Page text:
The present Moscow-Beijing relationship, while not an alliance, is today more than the strategic partnership. It may be described as an entente, a basic agreement-like state of affairs about the fundamentals of world order supported by a strong position of common interests.
When China adopted a new diplomatic paradigm in early 2000s, it required also new diplomatic instruments. According to Chinese researcher Chen Zhimin, China had five policy options: unilateralism, balance of power, partnership diplomacy, multilateralism and bandwagoning. In a 1999 article, he argued for mainly using partnership diplomacy, while complementing it with elements of balance of power and multilateralism.
China’s role in the world has been a central topic of many scholarly debates. “The status quo school” holds that China is adapting to the existing world order, while “the revisionist school” believes that China wants to challenge this order. Recently, “the third school” has emerged arguing that although China has been socialized by the international community, at the same time it is trying to change the international system from within. China’s strategic partnership diplomacy is an embodiment of the third school. Although the calculations behind each strategic partnership vary and can change over time, in general there are two main logics underlining these calculations: one defensive and one assertive.
According to the defensive logic, China will continue to merge into the world peacefully so long as its core interests are protected. Beijing identified these core interests as: state sovereignty, national security, territorial integrity and national reunification, China’s political system established by the Constitution and overall social stability.
Beijing pursues economic and social development but not at the cost of undermining sovereign integrity and state security. Countries that are considered to be crucial for the protection of such core interests are likely to become China’s strategic partners. State security is a top concern for China’s ruling elites. Strategic partnerships have thus become a leading diplomatic tool for Beijing in defense of its political system.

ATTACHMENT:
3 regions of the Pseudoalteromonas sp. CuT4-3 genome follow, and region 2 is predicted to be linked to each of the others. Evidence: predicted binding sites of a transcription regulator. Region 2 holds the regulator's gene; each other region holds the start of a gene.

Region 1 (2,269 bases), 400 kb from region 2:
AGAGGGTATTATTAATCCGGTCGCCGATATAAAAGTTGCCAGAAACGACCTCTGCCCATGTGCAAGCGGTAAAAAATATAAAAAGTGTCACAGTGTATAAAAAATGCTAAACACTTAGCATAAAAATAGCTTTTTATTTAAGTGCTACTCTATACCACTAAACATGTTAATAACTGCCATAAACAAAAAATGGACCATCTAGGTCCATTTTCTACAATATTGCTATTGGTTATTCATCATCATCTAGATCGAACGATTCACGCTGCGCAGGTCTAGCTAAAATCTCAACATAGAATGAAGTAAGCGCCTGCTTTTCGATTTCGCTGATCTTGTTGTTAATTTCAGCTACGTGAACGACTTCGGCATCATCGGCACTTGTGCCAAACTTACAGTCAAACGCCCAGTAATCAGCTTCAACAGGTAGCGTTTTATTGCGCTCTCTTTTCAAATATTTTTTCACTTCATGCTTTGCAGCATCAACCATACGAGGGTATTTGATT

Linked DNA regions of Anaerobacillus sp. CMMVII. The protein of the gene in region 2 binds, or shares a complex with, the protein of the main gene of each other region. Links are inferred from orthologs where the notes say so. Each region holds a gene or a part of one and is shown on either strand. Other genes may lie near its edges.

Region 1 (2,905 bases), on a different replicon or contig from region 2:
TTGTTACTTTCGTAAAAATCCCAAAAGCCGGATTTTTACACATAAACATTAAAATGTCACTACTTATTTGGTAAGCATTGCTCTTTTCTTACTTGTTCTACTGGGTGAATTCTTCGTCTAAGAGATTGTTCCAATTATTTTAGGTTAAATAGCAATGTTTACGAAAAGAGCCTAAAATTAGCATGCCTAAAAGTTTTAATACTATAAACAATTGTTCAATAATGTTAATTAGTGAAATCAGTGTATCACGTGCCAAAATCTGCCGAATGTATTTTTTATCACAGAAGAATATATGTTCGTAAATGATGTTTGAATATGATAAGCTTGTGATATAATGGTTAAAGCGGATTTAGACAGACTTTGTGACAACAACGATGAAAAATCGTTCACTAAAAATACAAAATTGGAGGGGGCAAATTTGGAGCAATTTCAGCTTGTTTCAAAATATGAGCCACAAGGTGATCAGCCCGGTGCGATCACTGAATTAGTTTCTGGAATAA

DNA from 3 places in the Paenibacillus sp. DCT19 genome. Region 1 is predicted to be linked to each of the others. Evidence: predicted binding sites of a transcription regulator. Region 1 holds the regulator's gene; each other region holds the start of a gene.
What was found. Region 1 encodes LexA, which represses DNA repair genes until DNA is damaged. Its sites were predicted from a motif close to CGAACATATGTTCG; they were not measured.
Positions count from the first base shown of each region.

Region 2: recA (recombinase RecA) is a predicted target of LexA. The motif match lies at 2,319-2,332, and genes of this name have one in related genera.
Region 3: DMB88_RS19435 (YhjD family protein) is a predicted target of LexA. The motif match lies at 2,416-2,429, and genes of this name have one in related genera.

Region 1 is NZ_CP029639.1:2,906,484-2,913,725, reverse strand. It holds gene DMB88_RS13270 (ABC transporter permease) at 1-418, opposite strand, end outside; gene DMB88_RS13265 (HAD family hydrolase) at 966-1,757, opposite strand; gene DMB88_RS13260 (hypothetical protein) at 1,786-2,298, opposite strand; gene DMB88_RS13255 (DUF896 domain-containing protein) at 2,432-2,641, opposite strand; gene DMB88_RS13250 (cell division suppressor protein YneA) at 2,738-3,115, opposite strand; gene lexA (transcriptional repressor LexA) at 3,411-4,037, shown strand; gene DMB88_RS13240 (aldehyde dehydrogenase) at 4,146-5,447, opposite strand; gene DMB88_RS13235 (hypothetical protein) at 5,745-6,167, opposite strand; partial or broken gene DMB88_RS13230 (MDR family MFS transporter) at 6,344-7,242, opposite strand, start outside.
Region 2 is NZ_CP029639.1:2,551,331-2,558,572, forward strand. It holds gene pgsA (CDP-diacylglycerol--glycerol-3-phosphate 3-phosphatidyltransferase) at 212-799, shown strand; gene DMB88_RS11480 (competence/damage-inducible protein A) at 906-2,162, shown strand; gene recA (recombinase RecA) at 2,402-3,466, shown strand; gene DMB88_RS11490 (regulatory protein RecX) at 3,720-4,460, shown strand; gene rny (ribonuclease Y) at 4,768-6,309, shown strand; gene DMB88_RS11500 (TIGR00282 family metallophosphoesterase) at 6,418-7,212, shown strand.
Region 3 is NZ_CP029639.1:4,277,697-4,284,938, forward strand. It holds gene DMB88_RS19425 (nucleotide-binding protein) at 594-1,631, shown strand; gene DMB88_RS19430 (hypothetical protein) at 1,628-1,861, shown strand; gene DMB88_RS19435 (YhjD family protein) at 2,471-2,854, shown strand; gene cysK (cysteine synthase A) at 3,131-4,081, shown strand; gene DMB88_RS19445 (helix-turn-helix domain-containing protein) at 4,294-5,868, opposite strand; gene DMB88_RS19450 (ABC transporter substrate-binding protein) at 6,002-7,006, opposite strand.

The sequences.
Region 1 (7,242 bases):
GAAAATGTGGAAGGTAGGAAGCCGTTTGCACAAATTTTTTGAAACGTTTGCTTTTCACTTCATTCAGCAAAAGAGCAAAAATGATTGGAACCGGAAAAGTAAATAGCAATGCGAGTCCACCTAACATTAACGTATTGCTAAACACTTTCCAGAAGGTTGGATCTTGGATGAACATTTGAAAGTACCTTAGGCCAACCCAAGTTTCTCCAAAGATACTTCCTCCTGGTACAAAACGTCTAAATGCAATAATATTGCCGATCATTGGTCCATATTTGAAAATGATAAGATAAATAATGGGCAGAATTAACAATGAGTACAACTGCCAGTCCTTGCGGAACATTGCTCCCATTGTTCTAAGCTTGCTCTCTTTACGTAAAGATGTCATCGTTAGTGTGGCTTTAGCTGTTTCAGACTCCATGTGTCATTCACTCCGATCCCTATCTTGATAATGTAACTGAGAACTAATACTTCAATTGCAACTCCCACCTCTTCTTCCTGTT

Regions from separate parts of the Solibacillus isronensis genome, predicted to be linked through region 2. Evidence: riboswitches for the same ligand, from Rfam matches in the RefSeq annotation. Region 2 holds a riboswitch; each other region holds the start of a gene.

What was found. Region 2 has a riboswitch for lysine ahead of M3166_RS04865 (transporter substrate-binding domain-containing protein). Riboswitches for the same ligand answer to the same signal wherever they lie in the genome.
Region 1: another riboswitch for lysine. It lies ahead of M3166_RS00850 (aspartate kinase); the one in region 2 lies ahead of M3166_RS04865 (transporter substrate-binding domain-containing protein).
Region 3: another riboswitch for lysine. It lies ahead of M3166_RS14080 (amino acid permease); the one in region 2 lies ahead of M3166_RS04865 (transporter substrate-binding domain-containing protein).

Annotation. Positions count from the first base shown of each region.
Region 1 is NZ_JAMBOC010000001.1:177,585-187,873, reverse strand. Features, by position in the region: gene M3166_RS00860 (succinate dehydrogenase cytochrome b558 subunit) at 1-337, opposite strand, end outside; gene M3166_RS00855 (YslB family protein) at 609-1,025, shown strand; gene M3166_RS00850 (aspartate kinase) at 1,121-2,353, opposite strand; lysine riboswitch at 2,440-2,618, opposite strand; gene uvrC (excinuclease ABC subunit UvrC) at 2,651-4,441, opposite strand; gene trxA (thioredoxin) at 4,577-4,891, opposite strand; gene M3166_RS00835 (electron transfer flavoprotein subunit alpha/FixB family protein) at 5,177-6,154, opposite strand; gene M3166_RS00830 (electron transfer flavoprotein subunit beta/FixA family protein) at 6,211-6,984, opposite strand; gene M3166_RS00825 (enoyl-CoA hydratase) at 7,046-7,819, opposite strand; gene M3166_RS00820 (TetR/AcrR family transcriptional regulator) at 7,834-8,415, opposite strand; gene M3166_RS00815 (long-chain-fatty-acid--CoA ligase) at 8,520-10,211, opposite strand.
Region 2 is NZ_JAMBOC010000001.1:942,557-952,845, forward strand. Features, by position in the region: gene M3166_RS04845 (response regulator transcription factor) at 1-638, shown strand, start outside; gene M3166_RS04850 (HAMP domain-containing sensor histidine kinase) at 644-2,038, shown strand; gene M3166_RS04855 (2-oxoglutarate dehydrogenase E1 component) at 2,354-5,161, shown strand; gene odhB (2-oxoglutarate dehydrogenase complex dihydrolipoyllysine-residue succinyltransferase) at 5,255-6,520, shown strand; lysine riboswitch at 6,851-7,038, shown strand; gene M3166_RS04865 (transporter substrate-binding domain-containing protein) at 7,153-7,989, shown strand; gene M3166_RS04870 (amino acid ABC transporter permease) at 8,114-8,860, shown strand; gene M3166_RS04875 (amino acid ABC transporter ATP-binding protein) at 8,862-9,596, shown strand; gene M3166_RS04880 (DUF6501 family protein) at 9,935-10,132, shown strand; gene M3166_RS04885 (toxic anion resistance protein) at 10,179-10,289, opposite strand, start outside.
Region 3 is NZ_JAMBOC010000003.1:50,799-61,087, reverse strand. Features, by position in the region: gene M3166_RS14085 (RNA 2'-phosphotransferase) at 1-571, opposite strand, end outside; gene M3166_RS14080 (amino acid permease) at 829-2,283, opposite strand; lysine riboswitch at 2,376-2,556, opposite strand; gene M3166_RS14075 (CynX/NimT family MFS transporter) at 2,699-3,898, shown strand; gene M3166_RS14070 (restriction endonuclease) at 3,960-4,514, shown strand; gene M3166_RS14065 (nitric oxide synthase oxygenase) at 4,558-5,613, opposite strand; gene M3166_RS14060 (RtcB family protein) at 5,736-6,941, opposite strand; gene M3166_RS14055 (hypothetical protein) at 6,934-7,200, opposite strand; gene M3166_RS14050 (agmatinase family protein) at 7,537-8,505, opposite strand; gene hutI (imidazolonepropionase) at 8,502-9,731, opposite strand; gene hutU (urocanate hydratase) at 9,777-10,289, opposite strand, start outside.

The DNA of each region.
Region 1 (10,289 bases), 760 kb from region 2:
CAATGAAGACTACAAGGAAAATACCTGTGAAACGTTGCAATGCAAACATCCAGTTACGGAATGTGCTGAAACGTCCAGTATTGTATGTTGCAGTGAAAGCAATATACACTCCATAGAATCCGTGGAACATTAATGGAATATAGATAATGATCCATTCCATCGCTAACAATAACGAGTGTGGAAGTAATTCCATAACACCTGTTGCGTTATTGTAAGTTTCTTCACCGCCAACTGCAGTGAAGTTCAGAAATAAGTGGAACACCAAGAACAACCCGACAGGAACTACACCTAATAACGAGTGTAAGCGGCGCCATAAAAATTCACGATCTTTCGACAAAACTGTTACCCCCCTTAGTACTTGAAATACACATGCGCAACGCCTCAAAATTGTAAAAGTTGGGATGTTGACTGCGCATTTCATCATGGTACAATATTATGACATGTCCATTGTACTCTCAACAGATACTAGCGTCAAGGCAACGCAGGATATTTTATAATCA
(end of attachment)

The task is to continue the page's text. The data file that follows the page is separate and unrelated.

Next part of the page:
According to the assertive logic, aside from protecting core Chinese interests, China’s strategic partnership diplomacy also seeks to create a better environment for China’s continuous rise. Beijing tries to shape a world order more in line with its long-term interests. The defensive and assertive logics form the substance of China’s strategic partnerships.
From Beijing’s point of view, the Sino-Russian Strategic Partnership and the Sino-Pakistani Strategic Partnership are unique and unparalleled. These two partnerships stand out from the rest.
And among the rest, “comprehensive strategic partnerships” seem to be given more importance than “strategic partnerships”. The Chinese do not expect every strategic partnership to carry the same weight. They accept that some partnerships are going to be less substantial than others.
The biggest deficiency of China’s strategic partnership policy is that it has not prepared China to become a real great power in the coming years. Building strategic partnerships is almost the only method China employs in managing important bilateral relations. As China rises, a more sophisticated use of its diplomatic toolkit is required. The strategic partnership network needs to be upgraded as part of a broader design that goes beyond strategic partnerships themselves.